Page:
Human Rights Day is being observed today, marking the adoption of Universal Declaration of Human Rights (UDHR) on 10 December 1948. Kashmir has been witness to unabated human rights violations in the last over 20 years. Kashmir’s tryst with armed conflict has been marked by extrajudicial and fake encounter killings, arbitrary detentions, torture, rape, arson, extortion, enforced disappearances and other abuses. The worst part is that the perpetrators of these crimes have gone unpunished. With no accountability, there has been no deterrent in place. As a result, there has only been an increase in human rights abuses.
Though international human rights bodies have been raising the issue regularly, they have not been able to check the violations. The State Human Rights Commission has stood as a helpless organization with its recommendations going unheeded. Infact in some cases, the trampling of human rights has been systematic, meant to crush the rebellion. In many cases inquiries were ordered, which only proved as valuable time buying tools in the hands of the authorities looking to save their skin. Mainstream media has also played a dubious role highlighting the abuses committed by militants while downplaying and more often ignoring all together the numerous violations at the hands of various security agencies. As a result, the Indian public has remained more or less ignorant about the actual situation in the state. The regimes in New Delhi have used this ignorance to their own good justifying their wrong decisions and getting away with their myopic policies regarding the state. Human rights violations are as much responsible for fuelling the armed conflict as the political factors.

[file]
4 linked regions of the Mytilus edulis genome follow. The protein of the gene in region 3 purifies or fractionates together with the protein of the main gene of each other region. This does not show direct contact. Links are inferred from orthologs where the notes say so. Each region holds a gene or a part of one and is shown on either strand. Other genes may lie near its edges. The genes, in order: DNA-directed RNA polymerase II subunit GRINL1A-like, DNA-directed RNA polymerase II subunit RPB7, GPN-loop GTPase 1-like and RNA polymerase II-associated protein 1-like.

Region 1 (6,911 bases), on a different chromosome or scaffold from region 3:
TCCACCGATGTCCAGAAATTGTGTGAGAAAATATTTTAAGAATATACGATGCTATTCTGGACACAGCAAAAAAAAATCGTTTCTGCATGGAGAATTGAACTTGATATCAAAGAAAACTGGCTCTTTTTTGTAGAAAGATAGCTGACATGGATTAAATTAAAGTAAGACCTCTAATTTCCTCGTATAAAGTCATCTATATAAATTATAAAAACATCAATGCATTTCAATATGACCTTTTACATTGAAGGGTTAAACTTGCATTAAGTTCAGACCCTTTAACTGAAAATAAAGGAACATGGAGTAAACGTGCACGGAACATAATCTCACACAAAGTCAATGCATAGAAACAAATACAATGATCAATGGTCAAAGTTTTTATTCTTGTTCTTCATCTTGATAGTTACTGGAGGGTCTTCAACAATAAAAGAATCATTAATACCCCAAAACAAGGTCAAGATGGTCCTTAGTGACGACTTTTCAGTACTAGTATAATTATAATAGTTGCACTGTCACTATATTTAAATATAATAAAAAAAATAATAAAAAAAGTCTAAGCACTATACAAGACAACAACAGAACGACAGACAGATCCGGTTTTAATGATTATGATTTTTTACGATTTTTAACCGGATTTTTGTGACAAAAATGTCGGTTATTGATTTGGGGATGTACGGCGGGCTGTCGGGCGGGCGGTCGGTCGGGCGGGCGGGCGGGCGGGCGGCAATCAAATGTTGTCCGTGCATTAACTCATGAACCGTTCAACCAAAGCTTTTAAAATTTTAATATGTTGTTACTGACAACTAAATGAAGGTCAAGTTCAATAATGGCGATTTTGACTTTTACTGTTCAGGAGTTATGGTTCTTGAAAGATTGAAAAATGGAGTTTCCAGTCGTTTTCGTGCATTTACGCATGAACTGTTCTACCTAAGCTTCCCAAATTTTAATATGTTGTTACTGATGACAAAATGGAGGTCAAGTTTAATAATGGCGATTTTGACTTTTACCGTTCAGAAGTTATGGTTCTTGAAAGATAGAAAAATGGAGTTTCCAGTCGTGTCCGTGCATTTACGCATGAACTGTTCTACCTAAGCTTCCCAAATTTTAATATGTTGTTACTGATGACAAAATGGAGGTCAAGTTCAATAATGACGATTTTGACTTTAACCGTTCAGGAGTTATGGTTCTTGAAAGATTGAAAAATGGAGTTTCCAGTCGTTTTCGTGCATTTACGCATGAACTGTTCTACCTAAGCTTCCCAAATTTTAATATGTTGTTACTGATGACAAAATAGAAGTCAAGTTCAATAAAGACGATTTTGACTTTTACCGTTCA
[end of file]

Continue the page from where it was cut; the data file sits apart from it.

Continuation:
The heavy presence of troops in Kashmir has been a major concern for local people and is often held responsible for the human rights violations in the valley. It is high time that New Delhi takes concrete steps to check the violations. The reduction of troops in the valley has met resistance from army. Reports about increase in infiltration attempts from across the border are often used as excuses to counter any such move. The political leadership should not be misled by such reports. Infiltration bids are not subject to presence of troopers in civilian areas. Instead it depends on the security arrangements on the borders and so it be. Unless concrete steps are taken on ground, human rights violations will go unabated.